Right Thinking From The Left Coast
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Missing the Forest for the Fire

Ezra Klein:

In the modern health-care system, there is no higher power than the insurance market. And the insurers who populate that market have grown all the stronger. The Justice Department judges an industry “highly concentrated” if a single company controls more than 42 percent of the market. By that definition, 94 percent of statewide insurance markets are highly concentrated. A recent study by the advocacy organization Health Care for America Now showed that in Indiana, WellPoint controls 60 percent of the insurance market; in Iowa, Wellmark accounts for 71 percent; and in Alabama, Blue Cross/Blue Shield holds 83 percent. In the past 13 years, there have been more than 400 corporate mergers involving health insurers.

Economics textbooks tell us that concentrated markets reduce the competitive behavior that benefits consumers and lead to outsize profits for the dominant firms. Predictably, health-care premiums shot up more than 90 percent between 2000 and 2007, while the profits of the 10 largest insurers increased 428 percent over the same period. Clinton had promised us managed care within managed competition. Instead, the insurers took control of our care and managed to effectively end competition. Neat trick.

So ... the solution is to give one insurer 100% of the market?  To allow the same oligarchy that controls state insurance laws to control federal insurance laws?  Only someone as glib as Ezra would use monopsony abuses to argue for a monopsony.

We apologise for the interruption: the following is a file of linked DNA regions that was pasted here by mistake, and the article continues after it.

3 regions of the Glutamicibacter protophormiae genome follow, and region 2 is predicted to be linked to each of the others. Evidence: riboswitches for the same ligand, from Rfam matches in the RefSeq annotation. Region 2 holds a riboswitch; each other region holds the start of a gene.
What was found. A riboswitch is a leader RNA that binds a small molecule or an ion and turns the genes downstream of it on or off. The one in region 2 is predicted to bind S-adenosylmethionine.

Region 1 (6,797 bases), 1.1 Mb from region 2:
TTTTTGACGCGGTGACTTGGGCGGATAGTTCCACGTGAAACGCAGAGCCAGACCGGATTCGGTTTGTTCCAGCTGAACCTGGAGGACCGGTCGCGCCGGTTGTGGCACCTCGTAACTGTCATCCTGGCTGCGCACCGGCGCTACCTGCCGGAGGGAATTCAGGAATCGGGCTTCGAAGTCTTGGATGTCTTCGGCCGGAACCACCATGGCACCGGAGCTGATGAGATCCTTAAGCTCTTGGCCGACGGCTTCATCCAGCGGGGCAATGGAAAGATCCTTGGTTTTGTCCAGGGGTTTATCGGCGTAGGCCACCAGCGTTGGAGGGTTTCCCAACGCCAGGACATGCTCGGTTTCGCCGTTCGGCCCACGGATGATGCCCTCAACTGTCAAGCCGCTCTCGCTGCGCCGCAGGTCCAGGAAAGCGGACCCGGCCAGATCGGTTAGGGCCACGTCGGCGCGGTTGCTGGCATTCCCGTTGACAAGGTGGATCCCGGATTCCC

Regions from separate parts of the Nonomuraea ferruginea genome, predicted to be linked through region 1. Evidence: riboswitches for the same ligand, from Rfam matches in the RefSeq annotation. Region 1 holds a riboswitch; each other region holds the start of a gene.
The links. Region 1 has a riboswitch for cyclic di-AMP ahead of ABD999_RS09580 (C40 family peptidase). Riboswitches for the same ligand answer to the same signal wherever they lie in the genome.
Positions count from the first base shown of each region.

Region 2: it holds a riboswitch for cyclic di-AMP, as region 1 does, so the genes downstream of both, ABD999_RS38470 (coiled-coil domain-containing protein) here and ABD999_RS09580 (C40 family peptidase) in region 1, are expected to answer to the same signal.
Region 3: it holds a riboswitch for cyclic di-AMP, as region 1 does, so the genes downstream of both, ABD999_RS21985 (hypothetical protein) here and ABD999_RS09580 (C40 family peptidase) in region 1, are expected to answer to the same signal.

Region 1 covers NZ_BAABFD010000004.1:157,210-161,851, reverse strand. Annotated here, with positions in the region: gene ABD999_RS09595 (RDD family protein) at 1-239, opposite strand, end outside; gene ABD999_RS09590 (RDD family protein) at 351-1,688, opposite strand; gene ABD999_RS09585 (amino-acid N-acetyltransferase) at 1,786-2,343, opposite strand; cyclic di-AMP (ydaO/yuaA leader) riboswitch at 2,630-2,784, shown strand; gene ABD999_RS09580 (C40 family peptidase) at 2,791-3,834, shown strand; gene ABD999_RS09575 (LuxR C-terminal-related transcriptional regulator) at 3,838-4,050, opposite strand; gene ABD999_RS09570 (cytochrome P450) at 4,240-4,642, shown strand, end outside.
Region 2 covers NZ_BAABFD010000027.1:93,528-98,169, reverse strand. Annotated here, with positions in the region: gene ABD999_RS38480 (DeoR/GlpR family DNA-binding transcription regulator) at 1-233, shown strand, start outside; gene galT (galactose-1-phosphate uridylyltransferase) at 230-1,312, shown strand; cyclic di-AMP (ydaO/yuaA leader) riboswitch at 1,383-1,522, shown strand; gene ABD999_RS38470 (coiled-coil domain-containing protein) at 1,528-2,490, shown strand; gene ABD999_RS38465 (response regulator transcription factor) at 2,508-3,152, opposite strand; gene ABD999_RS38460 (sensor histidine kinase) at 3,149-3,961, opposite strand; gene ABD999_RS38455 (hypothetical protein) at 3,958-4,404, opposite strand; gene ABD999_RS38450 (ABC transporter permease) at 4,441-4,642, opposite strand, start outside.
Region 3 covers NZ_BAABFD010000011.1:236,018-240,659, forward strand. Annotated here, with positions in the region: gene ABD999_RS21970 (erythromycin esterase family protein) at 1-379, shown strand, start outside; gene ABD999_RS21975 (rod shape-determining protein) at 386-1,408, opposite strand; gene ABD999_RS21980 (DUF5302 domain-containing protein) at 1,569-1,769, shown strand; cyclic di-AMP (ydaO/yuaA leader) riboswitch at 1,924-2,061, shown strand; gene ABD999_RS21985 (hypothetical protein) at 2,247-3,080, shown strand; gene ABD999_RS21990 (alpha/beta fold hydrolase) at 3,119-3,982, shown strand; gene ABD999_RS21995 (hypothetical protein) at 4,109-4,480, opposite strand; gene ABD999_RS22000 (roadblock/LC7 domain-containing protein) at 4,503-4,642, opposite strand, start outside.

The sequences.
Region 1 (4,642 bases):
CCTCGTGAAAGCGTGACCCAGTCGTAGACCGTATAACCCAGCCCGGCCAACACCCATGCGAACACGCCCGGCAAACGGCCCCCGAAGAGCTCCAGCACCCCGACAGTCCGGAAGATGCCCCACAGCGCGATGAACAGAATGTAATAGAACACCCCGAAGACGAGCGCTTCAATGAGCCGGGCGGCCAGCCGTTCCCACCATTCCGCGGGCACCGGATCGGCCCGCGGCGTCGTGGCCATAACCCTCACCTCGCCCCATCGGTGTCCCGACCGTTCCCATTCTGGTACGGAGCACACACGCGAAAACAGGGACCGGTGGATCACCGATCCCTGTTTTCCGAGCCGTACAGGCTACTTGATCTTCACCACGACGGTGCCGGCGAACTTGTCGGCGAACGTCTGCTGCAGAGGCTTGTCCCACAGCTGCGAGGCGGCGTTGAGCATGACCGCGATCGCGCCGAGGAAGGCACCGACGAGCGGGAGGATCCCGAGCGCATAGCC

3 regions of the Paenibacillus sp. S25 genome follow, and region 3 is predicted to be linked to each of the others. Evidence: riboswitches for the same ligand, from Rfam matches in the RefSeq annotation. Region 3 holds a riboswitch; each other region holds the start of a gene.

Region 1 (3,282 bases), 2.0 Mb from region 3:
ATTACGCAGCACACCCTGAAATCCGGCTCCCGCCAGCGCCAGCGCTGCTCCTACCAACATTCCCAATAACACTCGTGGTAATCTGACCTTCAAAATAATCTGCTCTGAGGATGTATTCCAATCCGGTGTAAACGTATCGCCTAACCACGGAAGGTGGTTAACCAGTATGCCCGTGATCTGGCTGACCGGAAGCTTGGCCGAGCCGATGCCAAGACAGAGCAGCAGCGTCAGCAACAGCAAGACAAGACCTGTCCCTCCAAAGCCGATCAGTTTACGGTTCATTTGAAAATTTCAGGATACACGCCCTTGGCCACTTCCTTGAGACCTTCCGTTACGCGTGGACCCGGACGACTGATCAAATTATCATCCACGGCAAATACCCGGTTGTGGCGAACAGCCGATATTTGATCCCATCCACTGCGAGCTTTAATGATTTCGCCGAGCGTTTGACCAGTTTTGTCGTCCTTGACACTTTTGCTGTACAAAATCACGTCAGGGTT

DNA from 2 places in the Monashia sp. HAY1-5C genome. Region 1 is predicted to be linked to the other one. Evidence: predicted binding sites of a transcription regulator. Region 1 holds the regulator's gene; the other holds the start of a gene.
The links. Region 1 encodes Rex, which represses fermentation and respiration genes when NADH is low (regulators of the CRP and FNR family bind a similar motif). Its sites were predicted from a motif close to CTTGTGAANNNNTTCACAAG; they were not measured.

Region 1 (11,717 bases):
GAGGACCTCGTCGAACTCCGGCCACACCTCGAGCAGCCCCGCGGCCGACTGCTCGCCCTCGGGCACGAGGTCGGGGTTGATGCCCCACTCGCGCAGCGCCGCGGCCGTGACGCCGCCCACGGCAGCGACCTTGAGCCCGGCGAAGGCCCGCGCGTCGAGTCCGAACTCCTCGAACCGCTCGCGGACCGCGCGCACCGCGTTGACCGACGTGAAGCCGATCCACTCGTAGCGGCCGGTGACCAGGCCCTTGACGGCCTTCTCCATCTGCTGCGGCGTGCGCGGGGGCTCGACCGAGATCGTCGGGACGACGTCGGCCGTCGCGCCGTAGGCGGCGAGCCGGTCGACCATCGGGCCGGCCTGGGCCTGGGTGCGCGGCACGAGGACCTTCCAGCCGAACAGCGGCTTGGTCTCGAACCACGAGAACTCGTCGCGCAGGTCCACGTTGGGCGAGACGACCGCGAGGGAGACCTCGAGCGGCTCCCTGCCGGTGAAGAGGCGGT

Actually, I’m being unfair.  Klein actually uses this to argue for “managed competition” where the Feds control insurance exchanges.  But that’s almost as bad.  Gee, Ezra, who do you think is going to wield authority over that managed competition?  Monied interests or average joes?  I’ll wait while you think about it.

Maybe the solution is to break those local monopolies by allowing insurers to compete across state lines.  That would bring federal anti-trust law to guarantee that no player build up a controlling interest in healthcare.  That would force insurers to expand their networks.  That would allow individual doctors and hospital to belong to hundred of networks and have access to more patients.

“Managed competition” is an oxymoron.  In a free market, competition manages itself.  That’s the whole point of competition.

Posted by Hal_10000 on 07/27/09 at 10:21 AM in Health Care • Permalink


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